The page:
One winter’s afternoon on Hampstead Heath in 1980, Elise Morceau meets Constance Holden and quickly falls under her spell. Connie is bold and alluring, a successful writer whose novel is being turned into a major Hollywood film. Elise follows Connie to LA, a city of strange dreams and swimming pools and late-night gatherings of glamorous people. But whilst Connie thrives on the heat and electricity of this new world where everyone is reaching for the stars and no one is telling the truth, Elise finds herself floundering. When she overhears a conversation at a party that turns everything on its head, Elise makes an impulsive decision that will change her life forever.
Three decades later, Rose Simmons is seeking answers about her mother, who disappeared when she was a baby. Having learned that the last person to see her was Constance Holden, a reclusive novelist who withdrew from public life at the peak of her fame, Rose is drawn to the door of Connie’s imposing house in search of a confession . . .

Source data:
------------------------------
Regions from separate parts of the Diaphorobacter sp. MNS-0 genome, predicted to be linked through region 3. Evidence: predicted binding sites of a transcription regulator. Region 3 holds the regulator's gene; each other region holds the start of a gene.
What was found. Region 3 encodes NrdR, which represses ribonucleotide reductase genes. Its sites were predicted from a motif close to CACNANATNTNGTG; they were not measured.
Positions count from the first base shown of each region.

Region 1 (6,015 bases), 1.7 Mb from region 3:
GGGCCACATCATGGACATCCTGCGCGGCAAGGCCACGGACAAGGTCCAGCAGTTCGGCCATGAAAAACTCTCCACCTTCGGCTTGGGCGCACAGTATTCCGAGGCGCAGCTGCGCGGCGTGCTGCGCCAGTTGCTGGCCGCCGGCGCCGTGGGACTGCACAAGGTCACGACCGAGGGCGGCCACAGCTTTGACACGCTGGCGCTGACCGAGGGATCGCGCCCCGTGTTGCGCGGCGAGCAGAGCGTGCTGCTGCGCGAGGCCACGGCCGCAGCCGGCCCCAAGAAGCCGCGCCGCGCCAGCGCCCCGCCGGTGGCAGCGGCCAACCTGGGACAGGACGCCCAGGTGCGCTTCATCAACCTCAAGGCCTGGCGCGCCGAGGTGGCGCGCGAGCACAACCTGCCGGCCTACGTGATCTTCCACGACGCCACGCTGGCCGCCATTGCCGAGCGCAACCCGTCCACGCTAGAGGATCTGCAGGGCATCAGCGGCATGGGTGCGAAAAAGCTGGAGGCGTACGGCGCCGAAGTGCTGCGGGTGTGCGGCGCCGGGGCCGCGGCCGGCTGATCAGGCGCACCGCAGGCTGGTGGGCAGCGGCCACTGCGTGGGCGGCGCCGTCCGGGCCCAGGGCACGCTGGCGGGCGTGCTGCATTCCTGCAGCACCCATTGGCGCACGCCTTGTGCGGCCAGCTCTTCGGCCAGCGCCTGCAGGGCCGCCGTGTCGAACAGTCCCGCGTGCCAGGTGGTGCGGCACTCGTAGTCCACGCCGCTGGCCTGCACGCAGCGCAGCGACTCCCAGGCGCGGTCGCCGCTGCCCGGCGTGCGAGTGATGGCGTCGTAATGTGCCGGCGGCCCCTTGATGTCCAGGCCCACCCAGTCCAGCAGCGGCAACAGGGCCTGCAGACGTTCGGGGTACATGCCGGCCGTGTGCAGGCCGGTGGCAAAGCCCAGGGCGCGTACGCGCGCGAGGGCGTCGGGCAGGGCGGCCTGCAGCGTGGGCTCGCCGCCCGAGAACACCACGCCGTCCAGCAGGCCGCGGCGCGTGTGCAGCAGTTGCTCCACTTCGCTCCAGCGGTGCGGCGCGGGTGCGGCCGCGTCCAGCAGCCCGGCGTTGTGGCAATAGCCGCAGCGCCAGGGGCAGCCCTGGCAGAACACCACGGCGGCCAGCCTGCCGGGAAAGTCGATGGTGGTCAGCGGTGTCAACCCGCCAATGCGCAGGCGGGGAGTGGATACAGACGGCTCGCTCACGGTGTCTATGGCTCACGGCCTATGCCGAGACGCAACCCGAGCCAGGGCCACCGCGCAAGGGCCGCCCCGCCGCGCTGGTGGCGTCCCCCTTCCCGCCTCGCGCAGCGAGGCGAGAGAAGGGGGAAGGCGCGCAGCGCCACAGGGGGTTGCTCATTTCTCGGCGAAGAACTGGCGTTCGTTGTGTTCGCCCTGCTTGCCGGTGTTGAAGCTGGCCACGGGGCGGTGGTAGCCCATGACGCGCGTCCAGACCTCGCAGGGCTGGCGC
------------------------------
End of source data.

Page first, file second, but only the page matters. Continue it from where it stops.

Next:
From the million-copy bestselling author of The Miniaturist and The Muse, The Confession is a luminous, powerful and deeply moving novel about secrets and storytelling, motherhood and friendship, and how we lose and find ourselves.
I love a good family saga. I love family secrets and I love the journeys that characters will go on to find out the truth. That is exactly what I got in Jessie Burton’s The Confession. In this novel Rose Simmons is trying to find out the truth about her mother. Her father is reluctant to talk about it but a series of clues lead her to someone who was once her mother’s lover. This is when Rose’s deception begins.
In this novel we see a character who is desperate to know who she is and where she comes from. It is her desperation that makes us feel sorry for her even when she is making dubious life choices and also makes us yell at the book when we know what she is doing is wrong. Big fat spanking wrong.
Jessie Burton is one of those writers that you can just trust to bring you the best possible story. She has nailed it once more with The Confession. If you like family mysteries and books that take you to different time periods then you must read The Confession by Jessie Burton.